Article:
Investigators in the Hematology Branch (HB) study normal and abnormal hematopoiesis—the development and differentiation of stem cells into multiple types of blood cells—in the clinic and in the research laboratory. Patients who have a variety of bone marrow failure syndromes and acute and chronic leukemias attend the HB’s clinic and may be enrolled in clinical research protocols at the NIH Clinical Center. Interventions are intended to reverse marrow failure, cure or ameliorate leukemias by stem cell transplant, and control lymphoproliferative diseases such as chronic lymphocytic leukemia by drug therapy. In the laboratory, basic cellular and molecular biology, immunologic, and genomic techniques and approaches are used to study patient samples, cells, cell lines, and in animal models. The Branch has been an international leader in developing understanding of the pathophysiology of hematologic diseases and improving their outcomes.
Research in the Hematopoiesis and Bone Marrow Failure Laboratory, led by Dr. Neal Young, spans the basic sciences, clinical trials, and epidemiology. Bench work involves methods of cell and molecular biology, immunology, and virology. Blood cell production in healthy individuals and especially in patients with bone marrow failure is the main theme. Advanced techniques most recently include single cell RNAseq, CRISPR-Cas9 gene editing, multicolored bar coded flow cytometry, and SomaLogic deep proteomics.
- Neal Young
- Senior Investigator
The Laboratory of Lymphoid Malignancies, led by Dr. Adrian Wiestner, aims to improve the treatment of patients with chronic lymphocytic leukemia (CLL). The group combines clinical and laboratory investigations to identify the molecular drivers of the disease. These insights are translated into clinical trials that seek to selectively eliminate tumor cells using targeted therapy. CLL samples donated by patients participating in these clinical trials are in turn used in the laboratory to study the effectiveness of the treatment and the reaction of the tumor cells to drugs, which can provide insights how to further improve the therapy.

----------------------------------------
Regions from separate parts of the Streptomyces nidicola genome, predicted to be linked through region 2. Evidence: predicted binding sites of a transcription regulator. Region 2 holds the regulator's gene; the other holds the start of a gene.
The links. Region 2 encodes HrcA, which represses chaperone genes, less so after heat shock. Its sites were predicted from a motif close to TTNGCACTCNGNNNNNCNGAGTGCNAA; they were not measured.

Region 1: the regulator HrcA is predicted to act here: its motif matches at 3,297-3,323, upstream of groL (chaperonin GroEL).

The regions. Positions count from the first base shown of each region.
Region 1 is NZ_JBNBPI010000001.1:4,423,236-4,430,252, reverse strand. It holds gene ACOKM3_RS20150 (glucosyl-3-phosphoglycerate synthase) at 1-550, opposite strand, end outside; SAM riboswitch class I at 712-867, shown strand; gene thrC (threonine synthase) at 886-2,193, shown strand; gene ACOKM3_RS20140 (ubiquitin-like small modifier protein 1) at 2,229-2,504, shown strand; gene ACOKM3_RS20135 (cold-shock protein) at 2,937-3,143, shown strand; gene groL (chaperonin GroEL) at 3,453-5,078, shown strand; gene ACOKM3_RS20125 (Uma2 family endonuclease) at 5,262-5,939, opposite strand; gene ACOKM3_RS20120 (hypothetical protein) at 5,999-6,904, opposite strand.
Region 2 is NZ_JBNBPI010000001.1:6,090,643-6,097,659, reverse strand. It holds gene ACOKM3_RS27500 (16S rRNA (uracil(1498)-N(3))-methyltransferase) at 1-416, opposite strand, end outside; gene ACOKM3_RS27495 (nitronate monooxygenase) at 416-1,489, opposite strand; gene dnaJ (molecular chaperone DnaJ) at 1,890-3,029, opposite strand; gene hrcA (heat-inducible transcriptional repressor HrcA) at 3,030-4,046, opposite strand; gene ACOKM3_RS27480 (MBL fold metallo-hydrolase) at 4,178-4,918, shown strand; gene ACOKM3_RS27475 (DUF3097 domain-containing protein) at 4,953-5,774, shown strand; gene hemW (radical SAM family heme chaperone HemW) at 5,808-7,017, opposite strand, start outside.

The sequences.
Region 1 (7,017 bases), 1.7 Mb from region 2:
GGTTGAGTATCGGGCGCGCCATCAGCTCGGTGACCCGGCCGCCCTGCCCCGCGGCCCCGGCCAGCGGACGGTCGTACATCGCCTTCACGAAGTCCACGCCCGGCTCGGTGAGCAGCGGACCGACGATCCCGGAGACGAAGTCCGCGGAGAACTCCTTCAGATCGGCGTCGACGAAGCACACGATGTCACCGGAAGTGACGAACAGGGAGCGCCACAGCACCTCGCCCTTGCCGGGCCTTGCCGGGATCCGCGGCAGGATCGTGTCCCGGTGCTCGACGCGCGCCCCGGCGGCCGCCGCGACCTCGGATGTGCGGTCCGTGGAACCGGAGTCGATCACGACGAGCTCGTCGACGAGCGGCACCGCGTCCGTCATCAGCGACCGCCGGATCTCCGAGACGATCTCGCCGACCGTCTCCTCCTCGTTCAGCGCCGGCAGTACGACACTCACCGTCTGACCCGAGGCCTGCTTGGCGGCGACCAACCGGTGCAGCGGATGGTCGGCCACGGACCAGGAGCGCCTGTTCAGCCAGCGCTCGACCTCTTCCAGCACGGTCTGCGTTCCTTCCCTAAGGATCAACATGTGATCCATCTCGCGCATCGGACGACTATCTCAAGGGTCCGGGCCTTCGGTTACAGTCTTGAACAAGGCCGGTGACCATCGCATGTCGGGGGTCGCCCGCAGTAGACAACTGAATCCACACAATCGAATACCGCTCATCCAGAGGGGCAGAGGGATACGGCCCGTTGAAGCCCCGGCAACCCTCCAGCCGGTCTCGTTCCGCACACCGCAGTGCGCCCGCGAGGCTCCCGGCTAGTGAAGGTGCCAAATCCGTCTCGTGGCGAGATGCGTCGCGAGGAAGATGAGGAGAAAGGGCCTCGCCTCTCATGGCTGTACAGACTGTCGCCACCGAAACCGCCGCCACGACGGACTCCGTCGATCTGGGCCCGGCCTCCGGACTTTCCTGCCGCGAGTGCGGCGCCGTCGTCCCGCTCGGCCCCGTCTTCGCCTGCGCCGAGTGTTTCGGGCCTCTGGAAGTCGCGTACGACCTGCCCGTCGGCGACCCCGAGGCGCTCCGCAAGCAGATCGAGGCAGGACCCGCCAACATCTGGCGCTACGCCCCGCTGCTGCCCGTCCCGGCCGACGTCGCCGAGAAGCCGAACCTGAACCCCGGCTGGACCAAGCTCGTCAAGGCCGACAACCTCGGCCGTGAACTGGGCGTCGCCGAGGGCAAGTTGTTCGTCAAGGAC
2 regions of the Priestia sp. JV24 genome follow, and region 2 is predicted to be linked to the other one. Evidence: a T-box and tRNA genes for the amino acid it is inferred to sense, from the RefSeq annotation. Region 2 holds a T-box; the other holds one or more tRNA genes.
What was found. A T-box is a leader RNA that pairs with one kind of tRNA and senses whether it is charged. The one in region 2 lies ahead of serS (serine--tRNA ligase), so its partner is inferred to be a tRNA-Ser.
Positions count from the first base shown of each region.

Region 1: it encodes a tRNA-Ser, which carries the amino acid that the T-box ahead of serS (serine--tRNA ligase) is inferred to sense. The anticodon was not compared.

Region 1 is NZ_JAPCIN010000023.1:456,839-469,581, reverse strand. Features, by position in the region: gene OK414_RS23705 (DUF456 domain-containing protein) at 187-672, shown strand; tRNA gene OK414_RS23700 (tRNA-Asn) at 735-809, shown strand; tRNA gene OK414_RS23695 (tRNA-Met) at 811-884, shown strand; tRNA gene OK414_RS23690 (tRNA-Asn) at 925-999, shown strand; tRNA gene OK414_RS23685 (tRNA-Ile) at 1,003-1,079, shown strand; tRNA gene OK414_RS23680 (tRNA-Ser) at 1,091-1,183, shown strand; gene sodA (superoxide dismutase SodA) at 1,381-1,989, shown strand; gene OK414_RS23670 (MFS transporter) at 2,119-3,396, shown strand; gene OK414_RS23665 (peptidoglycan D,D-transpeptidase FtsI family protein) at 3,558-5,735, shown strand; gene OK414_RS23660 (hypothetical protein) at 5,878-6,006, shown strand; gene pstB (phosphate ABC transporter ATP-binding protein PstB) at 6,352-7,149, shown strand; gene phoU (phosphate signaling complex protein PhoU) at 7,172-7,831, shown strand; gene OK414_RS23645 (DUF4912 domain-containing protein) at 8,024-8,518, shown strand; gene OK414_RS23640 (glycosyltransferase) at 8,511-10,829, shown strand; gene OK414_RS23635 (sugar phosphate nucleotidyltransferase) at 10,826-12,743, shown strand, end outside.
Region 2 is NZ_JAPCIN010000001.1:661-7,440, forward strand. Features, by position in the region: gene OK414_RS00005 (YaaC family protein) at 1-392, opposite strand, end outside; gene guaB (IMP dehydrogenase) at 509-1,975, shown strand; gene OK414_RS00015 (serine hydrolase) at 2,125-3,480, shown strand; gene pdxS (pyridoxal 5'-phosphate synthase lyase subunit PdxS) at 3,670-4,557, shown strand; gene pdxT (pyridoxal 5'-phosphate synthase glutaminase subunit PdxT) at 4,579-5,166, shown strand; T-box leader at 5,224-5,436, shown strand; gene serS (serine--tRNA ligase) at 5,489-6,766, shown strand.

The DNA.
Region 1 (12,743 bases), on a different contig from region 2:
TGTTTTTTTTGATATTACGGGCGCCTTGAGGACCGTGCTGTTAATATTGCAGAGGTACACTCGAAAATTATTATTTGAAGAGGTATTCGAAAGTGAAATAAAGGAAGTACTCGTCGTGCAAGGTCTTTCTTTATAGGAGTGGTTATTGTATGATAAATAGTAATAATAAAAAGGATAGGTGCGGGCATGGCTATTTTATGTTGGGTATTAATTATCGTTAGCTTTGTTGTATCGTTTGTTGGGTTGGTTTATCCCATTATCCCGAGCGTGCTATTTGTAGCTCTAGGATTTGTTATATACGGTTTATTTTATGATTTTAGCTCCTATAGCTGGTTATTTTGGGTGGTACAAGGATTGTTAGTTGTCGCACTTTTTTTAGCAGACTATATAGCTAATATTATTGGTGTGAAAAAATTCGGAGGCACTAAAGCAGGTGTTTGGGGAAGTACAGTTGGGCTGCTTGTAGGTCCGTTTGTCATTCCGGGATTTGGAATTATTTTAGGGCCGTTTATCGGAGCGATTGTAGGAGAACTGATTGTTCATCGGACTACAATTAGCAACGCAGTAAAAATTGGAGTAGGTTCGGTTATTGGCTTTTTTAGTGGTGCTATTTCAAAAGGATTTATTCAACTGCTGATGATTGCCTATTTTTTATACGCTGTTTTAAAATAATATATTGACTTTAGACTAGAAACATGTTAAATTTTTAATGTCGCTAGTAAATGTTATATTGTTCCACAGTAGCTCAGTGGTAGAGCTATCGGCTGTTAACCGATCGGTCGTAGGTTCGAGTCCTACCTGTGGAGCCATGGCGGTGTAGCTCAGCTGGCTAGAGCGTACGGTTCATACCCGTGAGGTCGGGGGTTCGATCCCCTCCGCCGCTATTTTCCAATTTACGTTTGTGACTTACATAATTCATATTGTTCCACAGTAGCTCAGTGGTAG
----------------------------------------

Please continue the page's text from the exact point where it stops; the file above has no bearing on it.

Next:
- Adrian Wiestner
- M.D., Ph.D.
- Senior Investigator
While considerable therapeutic advances using targeted therapies have been made for many malignancies, the most common treatment for acute myeloid leukemia (AML) has not changed in nearly 40 years. Although the majority of patients treated with chemotherapy will achieve an initial remission, subsequent treatment with either further chemotherapy or allogeneic stem cell transplantation (SCT) is effective at preventing leukemic relapse in only about half of these individuals. The outlook is often especially suboptimal for those diagnosed with AML but not eligible for this intensive therapy due to advanced age or medical co-morbidity. Despite the lack of progress with conventional treatments, recent advances in the scientific understanding of the genetic diversity of AML, new developments in immunotherapy and the powerful graft-versus-leukemia effect already observed after SCT all offer hope that AML is potentially susceptible to control by the immune system in the non-SCT setting. Research in the Laboratory of Myeloid Malignancies, led by Dr. Christopher Hourigan, focuses on three complementary approaches that are united by an overriding theme of performing translational human immunology research in order to find ways to detect, prevent and treat AML relapse.
- Christopher Hourigan
- M.D., D.Phil.